One of the most fertile periods for the Sabotage boys to develop new material is during long car trips. Over the years as they've traveled around the continent putting on new shows everywhere from New York to Vancouver, they've spent an awful lot of time together on the road.
"We keep a notebook with us at all times," Allen says, "so when either of us does something funny, we can write it down. Much of Sabotage is based on hours and hours of bullshitting together in the car."
"Entire shows have been written in the car," Chavez says. "We can get so into it that when the trip is over, we'll get out and won't know how to deal with the world or other people because we've been locked in our own little universe for so long."
One of their greatest collaborative strengths seems to be their openness to each other, which can sometimes reach disturbing degrees. "At this point," Shenoah said, "there's nothing sacred between us any more."
"I feel like we can say anything to each other," Chavez says.
The main difficulty in writing about Sabotage is that it's almost impossible to explain to those who haven't already seen it. Over the years, as I've seen show after show, I've struggled with this problem over and over again. Looking back on some of my old reviews, I think I've mostly failed to pin down Sabotage's essence. Browsing through a binder of Sabotage press clippings from papers all over the country, I can at least console myself with the knowledge that I'm not the only one suffering from this problem.
Sabotage isn't exactly theater. It definitely isn't stand-up comedy. It isn't even a hybrid of the two. It's some new, inexplicable kind of comedy. I guess, in the end, the only thing you really need to know is that almost everyone who's seen it thinks it's freaking hilarious.
One thing I can say is that Sabotage shows don't really have plots. They are, however, always constructed of multiple seemingly unrelated story strands woven together in ways that you wouldn't think possible. This texture gives these chaotic shows some semblance of rational coherence.
"I feel like Sabotage does have an anchor," Allen says. "There are relationships between the characters and different pieces in the show. We're trying to achieve a plot without a plot. The shows always have a beginning, a middle and an end."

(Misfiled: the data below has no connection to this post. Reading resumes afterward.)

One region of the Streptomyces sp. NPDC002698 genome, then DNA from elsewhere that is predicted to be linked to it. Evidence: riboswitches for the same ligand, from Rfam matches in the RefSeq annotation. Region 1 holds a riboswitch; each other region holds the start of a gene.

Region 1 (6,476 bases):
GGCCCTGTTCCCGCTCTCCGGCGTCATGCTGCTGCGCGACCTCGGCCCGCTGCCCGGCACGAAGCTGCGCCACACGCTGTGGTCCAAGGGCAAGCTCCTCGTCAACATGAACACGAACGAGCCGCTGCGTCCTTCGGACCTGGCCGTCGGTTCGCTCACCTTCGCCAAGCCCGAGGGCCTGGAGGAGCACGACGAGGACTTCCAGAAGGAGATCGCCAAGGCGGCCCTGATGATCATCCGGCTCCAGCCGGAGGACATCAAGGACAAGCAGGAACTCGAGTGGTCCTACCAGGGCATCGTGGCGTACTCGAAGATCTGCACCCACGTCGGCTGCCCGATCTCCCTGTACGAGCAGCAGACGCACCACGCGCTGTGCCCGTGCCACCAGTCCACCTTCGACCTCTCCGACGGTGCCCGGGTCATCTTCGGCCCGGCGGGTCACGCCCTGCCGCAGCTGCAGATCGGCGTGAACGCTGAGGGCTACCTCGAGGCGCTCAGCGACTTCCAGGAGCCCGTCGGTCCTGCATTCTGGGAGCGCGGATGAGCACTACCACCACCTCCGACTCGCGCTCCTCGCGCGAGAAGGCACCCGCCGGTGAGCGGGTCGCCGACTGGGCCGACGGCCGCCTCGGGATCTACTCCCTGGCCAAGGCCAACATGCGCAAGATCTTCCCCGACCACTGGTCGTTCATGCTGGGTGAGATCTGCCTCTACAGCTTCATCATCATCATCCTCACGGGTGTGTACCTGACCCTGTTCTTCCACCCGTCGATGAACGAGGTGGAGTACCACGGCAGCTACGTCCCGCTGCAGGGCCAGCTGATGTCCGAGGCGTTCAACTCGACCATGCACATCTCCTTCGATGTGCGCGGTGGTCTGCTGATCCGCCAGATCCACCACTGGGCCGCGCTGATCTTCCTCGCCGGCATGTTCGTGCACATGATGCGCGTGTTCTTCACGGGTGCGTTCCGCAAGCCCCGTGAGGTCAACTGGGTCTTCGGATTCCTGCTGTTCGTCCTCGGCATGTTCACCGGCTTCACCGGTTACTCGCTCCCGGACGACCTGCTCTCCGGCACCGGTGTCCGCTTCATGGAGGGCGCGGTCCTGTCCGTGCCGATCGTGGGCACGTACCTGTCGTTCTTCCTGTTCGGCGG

The Sabotage twins' main strengths are that they're committed to creating an entirely new kind of comedy, and they seem to have the astonishing skills to accomplish this lofty goal. The best thing about Sabotage is that it's much greater than the considerable sum of its two parts. Much of this is due to the fact that Allen and Chavez work on many outside projects. Working with other performers keeps their own collaboration fresh and exciting.
"Sabotage clearly is the most important thing to us in the world," Allen says, "but it's nice to be able to go off and do other projects, then come back and work together. Everything we do helps us in our work together."
Allen hopes to have a play he's written produced at the Tricklock Performance Space in spring of 2005. Meanwhile, Mark is working on his own one-man show, tentatively titled Space Man.
The pair have also started doing "secret comedy shows" at undisclosed locations. They did one in an Albuquerque warehouse and another in a two-bedroom suite in a hotel in British Columbia. Only ultra-cool, in-the-know hipsters are allowed to observe these cabalistic comedy rituals. (I, for example, have never been invited.) Chavez and Allen are very hush-hush about this secret project. "You can't reveal any details," hisses Allen, leaning across the table to grab my arm, digging his nails deep into my flesh.
The pair is more open about a planned cinematic version of Sabotage. "We've got a screenplay in the works," Chavez says, "for a short film that will include all the major Sabotage characters." Unlike their stripped down, largely prop-less stage show, the film version will have sets and costumes and everything else necessary to transport their baby from the stage to the screen. After that, they'd love to make a feature-length version.
It's a safe bet they'll be working together for a long time to come. As Allen and Chavez say in their recent promotional material, "Our teeth are sunk firmly into the ass of the future." As far as I can tell, these pitbulls won't be letting go anytime soon.